Postby zenmonkey » Wed May 04, 2022 7:01 pm

Lovely goal and superb motivation. I look forward to hearing about your small successes snowballing into a rich experience.
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Moregon
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Re: Moregon's Southern Vietnamese Journey: Road to Wedding

Postby Moregon » Thu May 05, 2022 2:59 pm

zenmonkey wrote:Lovely goal and superb motivation. I look forward to hearing about your small successes snowballing into a rich experience.

Thank you so much! I also hope it'll go well, both for myself and to leave a hopeful log for all the future poor souls who'll embark in this painful, tonal journey. :D
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Moregon
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Languages: Italian (N), English (C2), Japanese (B2-C1), Vietnamese (A1)
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Re: Moregon's Southern Vietnamese Journey: Road to Wedding

Postby Moregon » Thu May 12, 2022 3:08 pm

Quick update:
nothing much to report, following my plan but with a slight increase in pace: I'm trying to add 25-30 new words to Anki every day, and to squeeze an additional podcast lesson when washing the dishes. I want to take advantage of the initial enthusiasm to reach a "critical mass" of vocabs, since I know that in a couple of months traditional lessons will become a real slog, and I want to move as quickly as possible to authentic material.
354 words in Anki, around 30 lessons from the Annie website studied (i.e. listened to at least 3-4 times, shadowed and ankified).

As a side note, I went out to lunch at a Vietnamese restaurant here in Italy this last weekend and there I've really noticed the difference between Southern and Northern Vietnamese! The waitress was from the North and she really threw me off with her accent. It's not like I can understand a random conversation in Southern dialect either, but at least I've got somewhat used to its prosody; the Northern dialect sounded almost more similar to Mandarin than the Vietnamese I'm getting used to. In any case, she and my wife were able to chat without any problem, so I guess I'll have to get used to it too, in time. :mrgreen:
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Moregon
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Re: Moregon's Southern Vietnamese Journey: Road to Wedding

Postby Moregon » Sun May 29, 2022 8:28 am

In retrospect, my original idea of updating every week was optimistic! I don't have much to report: I've settled back on a more leisurely pace of 15-18 new words a day, basically what I can extract from a new lesson. Together with listening, relistening to old dialogues, a little bit of shadowing and googling for problematic grammar, it amounts to one hour, one hour and half a day.
Until now I've semi-skipped only one day, last Sunday, when my mother and my aunt came to visit us from the countryside leaving me time and energy to just do some Anki reviews.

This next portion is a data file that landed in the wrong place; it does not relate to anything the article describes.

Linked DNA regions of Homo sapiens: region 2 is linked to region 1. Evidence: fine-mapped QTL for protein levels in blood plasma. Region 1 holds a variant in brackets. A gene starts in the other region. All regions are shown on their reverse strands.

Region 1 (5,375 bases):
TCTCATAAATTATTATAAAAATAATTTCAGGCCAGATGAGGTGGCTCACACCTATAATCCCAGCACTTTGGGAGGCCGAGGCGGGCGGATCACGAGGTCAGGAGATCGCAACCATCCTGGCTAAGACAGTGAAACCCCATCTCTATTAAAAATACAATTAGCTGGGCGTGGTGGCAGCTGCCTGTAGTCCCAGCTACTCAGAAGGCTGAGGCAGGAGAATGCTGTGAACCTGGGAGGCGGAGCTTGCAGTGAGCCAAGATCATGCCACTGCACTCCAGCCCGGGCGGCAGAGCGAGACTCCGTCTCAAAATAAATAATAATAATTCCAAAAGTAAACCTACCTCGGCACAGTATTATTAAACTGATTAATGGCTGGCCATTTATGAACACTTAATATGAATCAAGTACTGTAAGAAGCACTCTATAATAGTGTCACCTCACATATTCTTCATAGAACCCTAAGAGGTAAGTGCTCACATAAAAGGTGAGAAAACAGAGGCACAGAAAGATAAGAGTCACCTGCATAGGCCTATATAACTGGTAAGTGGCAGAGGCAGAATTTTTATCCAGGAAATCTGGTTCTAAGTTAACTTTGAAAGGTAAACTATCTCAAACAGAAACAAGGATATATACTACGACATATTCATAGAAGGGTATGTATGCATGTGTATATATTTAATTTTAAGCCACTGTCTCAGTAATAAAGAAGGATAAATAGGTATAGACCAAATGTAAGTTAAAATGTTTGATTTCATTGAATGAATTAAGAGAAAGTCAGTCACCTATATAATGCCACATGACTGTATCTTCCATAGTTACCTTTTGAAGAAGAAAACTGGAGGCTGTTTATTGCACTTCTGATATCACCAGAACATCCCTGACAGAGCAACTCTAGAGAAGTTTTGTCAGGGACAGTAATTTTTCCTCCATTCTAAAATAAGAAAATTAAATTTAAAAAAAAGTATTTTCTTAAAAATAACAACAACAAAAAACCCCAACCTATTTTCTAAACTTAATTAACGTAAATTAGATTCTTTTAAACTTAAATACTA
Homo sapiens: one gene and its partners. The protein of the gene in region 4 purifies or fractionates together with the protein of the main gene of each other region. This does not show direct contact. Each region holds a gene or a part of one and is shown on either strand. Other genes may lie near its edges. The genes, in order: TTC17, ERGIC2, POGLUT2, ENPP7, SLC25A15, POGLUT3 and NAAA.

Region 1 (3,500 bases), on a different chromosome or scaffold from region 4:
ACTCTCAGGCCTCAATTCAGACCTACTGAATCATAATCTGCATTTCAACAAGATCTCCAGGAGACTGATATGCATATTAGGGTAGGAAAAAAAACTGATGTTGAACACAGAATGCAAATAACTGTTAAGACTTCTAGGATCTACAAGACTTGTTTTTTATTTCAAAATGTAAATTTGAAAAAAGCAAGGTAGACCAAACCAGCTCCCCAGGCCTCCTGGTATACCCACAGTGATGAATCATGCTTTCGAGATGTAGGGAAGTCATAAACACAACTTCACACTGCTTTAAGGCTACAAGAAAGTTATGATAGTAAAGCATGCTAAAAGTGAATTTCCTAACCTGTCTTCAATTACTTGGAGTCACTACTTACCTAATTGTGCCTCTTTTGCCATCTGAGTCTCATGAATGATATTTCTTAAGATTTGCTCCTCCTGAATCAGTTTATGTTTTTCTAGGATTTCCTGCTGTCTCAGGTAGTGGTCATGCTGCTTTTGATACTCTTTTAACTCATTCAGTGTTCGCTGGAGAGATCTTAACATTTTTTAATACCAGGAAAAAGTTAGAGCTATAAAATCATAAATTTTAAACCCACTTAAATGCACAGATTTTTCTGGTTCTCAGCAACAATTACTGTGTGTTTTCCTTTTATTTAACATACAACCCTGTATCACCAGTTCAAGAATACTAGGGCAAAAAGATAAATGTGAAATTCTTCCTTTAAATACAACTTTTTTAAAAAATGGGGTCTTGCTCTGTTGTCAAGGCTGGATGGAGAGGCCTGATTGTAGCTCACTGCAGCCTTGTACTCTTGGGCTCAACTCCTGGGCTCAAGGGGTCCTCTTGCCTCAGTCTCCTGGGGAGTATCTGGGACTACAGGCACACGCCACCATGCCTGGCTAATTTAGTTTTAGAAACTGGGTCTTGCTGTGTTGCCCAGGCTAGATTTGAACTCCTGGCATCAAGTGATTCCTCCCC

Pretty comfortable in reproducing all the tones except for the damned hỏi tone. In theory it should be one of the easiest, because it exists in almost every language: it's the falling and raising tone we use in English to express a question. But something in it throws me off and I can never get it completely right unless I've just heard it said correctly in a recording or from my wife. This is made more annoying by the fact that in the South they have even more words with it, because they pronounce the ngã tone the same way (differently from North Vietnam, where the two are pronounced differently).
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Re: Moregon's Southern Vietnamese Journey: Road to Wedding

Postby Axon » Sun May 29, 2022 6:14 pm

Moregon wrote:
Pretty comfortable in reproducing all the tones except for the damned hỏi tone. In theory it should be one of the easiest, because it exists in almost every language: it's the falling and raising tone we use in English to express a question. But something in it throws me off and I can never get it completely right unless I've just heard it said correctly in a recording or from my wife. This is made more annoying by the fact that in the South they have even more words with it, because they pronounce the ngã tone the same way (differently from North Vietnam, where the two are pronounced differently).


Hi Moregon, as a fellow Vietnamese learner I was curious about your experience with hỏi and decided to do some phonetic analysis using some YouTube recordings and the Praat software. I took some recordings of Learn Vietnamese With Annie where she's speaking deliberately and looked at the pitch of her hỏi tones.

If you're not familiar with tone notation, there's a 5-point scale used by linguists in the Sinosphere to show relative pitch, where 5 is high and 1 is low. Two numbers show the beginning and ending pitches of the syllable, so "55" would mean a flat high tone, "33" would mean a flat mid tone, and "21" would mean a tone starting lower than mid and falling to low. A third number is used if there's a contour and not a straight rise or fall, so "313" would mean a tone starting at the mid level, dropping to low, and rising to mid again.

One thing that surprised me was that the ending pitch of Annie's hỏi tone is regularly higher than the ngang tone. Annie's hỏi ends basically at the beginning of sắc, so a phrase like giỏi lắm looks to me like 214-45 across the two tones. And looking at a phrase like ỏ đâu, the tail end of ỏ goes a little bit higher than đâu.

I would definitely recommend looking at Praat and making some recordings of your own to check your pitch against different native recordings, eventually working your way up to rapid speech. If your wife is willing, she could record some words or phrases that have hỏi tones in different environments, such as different tones before and after, at the beginning/end of the phrase, different vowels, etc. (If she's not willing, you could pay someone on Fiverr to do something similar.) Tones appear in context far more often than not, so it's always a good idea to practice in context rather than isolation.